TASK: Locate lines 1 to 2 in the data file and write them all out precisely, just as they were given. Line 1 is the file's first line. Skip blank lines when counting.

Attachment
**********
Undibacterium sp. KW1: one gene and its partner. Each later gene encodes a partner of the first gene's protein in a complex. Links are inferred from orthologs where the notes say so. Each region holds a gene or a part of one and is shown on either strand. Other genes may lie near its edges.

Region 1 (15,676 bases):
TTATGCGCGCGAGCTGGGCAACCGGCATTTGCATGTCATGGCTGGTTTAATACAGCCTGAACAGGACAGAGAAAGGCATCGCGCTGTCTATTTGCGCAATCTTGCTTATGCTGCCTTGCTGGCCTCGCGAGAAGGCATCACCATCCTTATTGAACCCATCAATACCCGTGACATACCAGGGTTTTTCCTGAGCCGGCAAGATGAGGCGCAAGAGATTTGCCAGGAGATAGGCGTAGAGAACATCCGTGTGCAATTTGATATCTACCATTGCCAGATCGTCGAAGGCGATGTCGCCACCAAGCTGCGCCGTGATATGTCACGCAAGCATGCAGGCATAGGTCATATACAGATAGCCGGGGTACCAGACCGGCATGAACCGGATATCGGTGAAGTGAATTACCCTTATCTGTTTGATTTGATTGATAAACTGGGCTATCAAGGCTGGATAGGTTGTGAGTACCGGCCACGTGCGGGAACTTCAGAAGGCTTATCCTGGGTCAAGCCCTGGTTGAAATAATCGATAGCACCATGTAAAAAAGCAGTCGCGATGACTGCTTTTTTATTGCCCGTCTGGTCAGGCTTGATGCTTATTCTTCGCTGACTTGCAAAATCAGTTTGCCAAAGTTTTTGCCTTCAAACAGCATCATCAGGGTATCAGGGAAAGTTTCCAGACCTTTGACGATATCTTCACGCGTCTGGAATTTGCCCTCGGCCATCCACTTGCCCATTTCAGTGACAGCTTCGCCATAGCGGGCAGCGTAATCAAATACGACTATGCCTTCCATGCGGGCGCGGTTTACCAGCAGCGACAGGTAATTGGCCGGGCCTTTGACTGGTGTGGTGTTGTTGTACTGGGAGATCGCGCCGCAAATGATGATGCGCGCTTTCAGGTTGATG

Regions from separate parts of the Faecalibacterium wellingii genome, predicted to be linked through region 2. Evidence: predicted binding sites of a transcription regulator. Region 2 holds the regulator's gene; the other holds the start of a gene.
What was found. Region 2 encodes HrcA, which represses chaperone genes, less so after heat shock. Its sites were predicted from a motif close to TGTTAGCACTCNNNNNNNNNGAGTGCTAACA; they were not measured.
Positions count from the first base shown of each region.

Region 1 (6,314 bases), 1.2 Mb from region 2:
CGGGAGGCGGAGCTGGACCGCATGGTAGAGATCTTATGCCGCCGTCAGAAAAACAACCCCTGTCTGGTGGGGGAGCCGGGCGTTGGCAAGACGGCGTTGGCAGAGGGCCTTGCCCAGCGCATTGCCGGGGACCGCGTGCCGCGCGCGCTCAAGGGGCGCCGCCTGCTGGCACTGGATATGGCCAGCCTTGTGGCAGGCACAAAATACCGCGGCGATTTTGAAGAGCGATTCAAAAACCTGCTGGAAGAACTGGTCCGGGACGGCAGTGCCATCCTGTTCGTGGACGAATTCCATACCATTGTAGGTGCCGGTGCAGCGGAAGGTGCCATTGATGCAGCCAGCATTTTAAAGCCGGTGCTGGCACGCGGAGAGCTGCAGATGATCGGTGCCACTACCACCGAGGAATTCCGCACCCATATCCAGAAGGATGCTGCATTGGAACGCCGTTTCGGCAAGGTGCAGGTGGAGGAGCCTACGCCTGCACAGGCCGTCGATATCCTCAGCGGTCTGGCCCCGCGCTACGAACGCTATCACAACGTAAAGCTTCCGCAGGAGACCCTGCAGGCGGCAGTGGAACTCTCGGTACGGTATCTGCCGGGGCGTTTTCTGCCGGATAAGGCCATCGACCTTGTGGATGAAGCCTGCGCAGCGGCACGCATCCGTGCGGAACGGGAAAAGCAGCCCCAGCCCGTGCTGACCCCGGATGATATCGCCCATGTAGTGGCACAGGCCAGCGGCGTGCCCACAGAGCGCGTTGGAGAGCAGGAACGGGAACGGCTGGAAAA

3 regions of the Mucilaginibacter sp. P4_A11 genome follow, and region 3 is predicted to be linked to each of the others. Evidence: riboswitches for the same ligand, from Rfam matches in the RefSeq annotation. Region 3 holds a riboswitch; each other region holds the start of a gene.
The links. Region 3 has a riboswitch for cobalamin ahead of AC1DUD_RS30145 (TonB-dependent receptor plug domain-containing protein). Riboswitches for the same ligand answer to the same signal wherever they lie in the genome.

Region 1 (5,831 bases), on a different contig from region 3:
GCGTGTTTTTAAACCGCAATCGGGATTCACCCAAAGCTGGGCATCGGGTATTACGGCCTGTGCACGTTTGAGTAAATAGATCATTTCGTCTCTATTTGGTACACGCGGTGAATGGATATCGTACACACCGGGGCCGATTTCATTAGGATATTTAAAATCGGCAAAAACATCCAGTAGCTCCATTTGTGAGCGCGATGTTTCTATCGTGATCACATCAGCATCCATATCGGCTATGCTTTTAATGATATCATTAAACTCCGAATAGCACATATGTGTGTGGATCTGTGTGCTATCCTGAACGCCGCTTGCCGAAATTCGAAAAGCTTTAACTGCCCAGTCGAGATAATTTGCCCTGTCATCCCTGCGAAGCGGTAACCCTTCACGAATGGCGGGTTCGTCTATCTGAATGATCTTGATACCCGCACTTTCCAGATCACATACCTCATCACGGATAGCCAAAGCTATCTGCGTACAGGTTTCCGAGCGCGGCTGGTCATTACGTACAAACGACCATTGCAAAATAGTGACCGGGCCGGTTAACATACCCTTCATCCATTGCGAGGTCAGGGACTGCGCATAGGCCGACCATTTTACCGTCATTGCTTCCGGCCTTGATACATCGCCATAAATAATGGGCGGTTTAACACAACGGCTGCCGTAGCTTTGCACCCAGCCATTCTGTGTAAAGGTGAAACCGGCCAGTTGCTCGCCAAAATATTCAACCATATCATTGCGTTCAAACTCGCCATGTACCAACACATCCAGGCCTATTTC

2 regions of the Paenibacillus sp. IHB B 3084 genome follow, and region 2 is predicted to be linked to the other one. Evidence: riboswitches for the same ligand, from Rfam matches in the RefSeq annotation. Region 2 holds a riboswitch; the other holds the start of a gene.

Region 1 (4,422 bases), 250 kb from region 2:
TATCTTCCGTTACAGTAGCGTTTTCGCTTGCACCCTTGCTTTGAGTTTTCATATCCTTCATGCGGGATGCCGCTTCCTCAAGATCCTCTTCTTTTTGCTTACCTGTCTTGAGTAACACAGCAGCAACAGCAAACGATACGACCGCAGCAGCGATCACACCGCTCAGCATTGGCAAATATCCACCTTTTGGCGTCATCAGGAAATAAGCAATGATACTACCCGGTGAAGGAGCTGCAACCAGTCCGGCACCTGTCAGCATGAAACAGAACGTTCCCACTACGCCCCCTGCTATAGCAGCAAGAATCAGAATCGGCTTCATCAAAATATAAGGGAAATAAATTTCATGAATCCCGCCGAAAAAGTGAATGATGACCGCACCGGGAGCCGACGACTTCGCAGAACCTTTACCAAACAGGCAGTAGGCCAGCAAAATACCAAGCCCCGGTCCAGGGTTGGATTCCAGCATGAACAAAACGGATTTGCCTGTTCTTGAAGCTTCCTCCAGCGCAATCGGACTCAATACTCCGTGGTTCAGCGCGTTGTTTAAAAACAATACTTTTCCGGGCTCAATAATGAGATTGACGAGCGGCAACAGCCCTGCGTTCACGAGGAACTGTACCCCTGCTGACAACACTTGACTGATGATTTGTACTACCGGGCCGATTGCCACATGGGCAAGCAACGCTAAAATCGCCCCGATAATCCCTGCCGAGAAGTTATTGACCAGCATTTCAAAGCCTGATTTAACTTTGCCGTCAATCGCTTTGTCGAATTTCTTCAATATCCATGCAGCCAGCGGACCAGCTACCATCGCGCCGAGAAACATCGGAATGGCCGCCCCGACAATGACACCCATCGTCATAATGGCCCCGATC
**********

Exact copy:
Undibacterium sp. KW1: one gene and its partner. Each later gene encodes a partner of the first gene's protein in a complex. Links are inferred from orthologs where the notes say so. Each region holds a gene or a part of one and is shown on either strand. Other genes may lie near its edges.

Region 1 (15,676 bases):